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5 Builder Design Trends for New Homes

5 Builder Design Trends for New Homes
A floating tub and a master bath that's accessible from the hall
[Note: To further illustrate the trends Boyce has identified, I have included designs from -- Editor Dan Gregory]

New-home designs may not change as fast as women’s fashion. But, as presentations at last month’s International Builders’ Show demonstrated, they are evolving faster than ever before. It’s difficult for builders to keep pace. Outdoor rooms, for instance, are spreading not just throughout the country but throughout the house, as builders create large second-floor porches off master bedrooms. Staircases are being used more frequently as design elements that integrate exterior and interior architecture. And transitional architecture that simplifies historic looks is growing in popularity. Here are five key trends, gleaned from presentations and award-winning home designs, worth considering for your next home series.

Master Bathrooms Morph Into Spas
Master bathrooms, which shrank during the housing recession, are back in full swing. In several award-winning homes, the master bathroom looked more like a spa, with a floating bathtub, natural wood elements, and large showers, some of them with changing colors and mood music. Whether a starter or custom home, “it’s all about the master bathroom,” says Don Ruthroff of Dahlin Group, adding that fitting a floating bathtub into a small bathroom is no simple chore. In higher-end homes, architects have discovered that a second hallway entry into the master bath can be real marriage saver if one spouse travels a lot or regularly comes

home late from work. She or he can enter the bathroom unnoticed, change clothes, and quietly slip into bed, as shown in the master suite layout for Plan 497-46, and at the top of this post.

Mid-Century Modern Makes a Comeback
Several award-winning homes incorporated elements of Mid-Century Modern architecture, noted Joe Digrado of Danelian Associates, a judge in the Best in American Living Awards (BALA). Vermillion at Escena, a Palm Springs subdivision of Mid-Century Modern homes 

built by Beazer Homes (example shown above), won several design awards at IBS. “Mid-Century detailing is unusual and needs to be done right,” Digrado said, referring to the simple, clean lines, and bright colors that define the look. Designing high glass into these homes, another common element, can be difficult with roof trusses.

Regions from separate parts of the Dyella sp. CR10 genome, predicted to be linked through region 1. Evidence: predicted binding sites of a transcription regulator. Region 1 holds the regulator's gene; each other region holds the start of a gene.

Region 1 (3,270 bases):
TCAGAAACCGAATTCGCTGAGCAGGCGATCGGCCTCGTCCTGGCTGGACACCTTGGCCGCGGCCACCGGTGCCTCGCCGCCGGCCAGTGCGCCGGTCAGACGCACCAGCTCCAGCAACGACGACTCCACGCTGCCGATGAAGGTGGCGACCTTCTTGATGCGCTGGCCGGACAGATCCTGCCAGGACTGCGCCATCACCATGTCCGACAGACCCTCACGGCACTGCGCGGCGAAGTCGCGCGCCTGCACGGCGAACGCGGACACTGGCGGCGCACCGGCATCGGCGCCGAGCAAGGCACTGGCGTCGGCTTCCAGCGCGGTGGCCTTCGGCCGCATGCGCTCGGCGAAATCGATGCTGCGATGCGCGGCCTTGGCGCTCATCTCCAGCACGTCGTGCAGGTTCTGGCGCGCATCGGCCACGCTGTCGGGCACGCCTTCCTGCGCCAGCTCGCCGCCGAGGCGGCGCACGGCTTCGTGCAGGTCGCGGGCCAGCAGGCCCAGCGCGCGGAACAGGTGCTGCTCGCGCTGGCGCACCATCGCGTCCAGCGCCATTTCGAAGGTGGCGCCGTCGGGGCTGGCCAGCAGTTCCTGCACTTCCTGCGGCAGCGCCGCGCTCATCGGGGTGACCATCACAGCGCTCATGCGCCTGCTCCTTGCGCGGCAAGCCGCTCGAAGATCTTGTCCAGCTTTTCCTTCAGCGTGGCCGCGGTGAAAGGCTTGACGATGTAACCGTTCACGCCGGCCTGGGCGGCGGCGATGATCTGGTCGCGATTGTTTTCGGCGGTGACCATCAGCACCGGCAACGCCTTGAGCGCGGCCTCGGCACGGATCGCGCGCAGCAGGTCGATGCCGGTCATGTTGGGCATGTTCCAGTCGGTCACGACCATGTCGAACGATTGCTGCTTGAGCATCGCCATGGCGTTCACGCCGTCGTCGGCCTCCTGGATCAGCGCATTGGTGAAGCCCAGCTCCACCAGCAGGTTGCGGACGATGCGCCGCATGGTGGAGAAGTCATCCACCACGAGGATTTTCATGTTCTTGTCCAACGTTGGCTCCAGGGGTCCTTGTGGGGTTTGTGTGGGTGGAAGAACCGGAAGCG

Here's a Mid-Century Modern style example by The Homestead Partners in Plan 917-2.

Islands Just Keep Getting Bigger
Kitchen islands just keep growing in popularity – and size. “You just can’t make them big enough,” said David Kosco, director of design for Bassenian-Lagoni Architects. Islands are being used for everything from entertaining, to homework,
to eating breakfast, to actually preparing food and washing dishes. It has reached the point where so much is going on in the kitchen that designers are seeing demand for more prep kitchens where the real work of cooking and washing dishes is done, especially during parties. Image above is the kitchen island in Fiano, at Newport Beach, CA, designed by architect Robert Hidey for The New Home Company.

Plan 928-11 by Visbeen Architects includes a secondary prep sink, ample room for bar seating, and has 

a raised round counter for buffets and platters of hors d'oeuvres.

Laundry Rooms Grow More Sophisticated
Laundry rooms have become much more than utility spaces. As they grow in size, architects are doing a better job integrating them into overall home designs, connecting them to spaces where clean laundry is stored – linen closets and master closets. They are brightening the space with windows and carving out spaces for pet grooming. In an NAHB survey of builders to gauge the most important design considerations for 2016, laundry rooms finished second, 

behind only walk-in master closets. Plan 48-642 offers ample counter and storage space in the upstairs laundry along with abundant natural light.

Dedicated Storage
One of the first questions people have when they consider a new home is where will their luggage go, said Dan Swift, president of BSB Design in Des Moines. The second is where to put their kitchen appliances, said the architect, who carves out kitchen counter space for specialized appliances. Finding room for bulk purchases, groceries, holiday decorations, and bicycles are other important considerations. Borrowing a page from boat designers, Swift tries to design specialized storage into every free nook and cranny of a

home, such as this example showing wine storage/display between kitchen and living room in BSB Design's Lowry East Park Cottages. In Plan 51-575, shown below, the mud room includes a large walk-in closet for

luggage or big box storage.

5 Builder Design Trends for New Homes Inspiration

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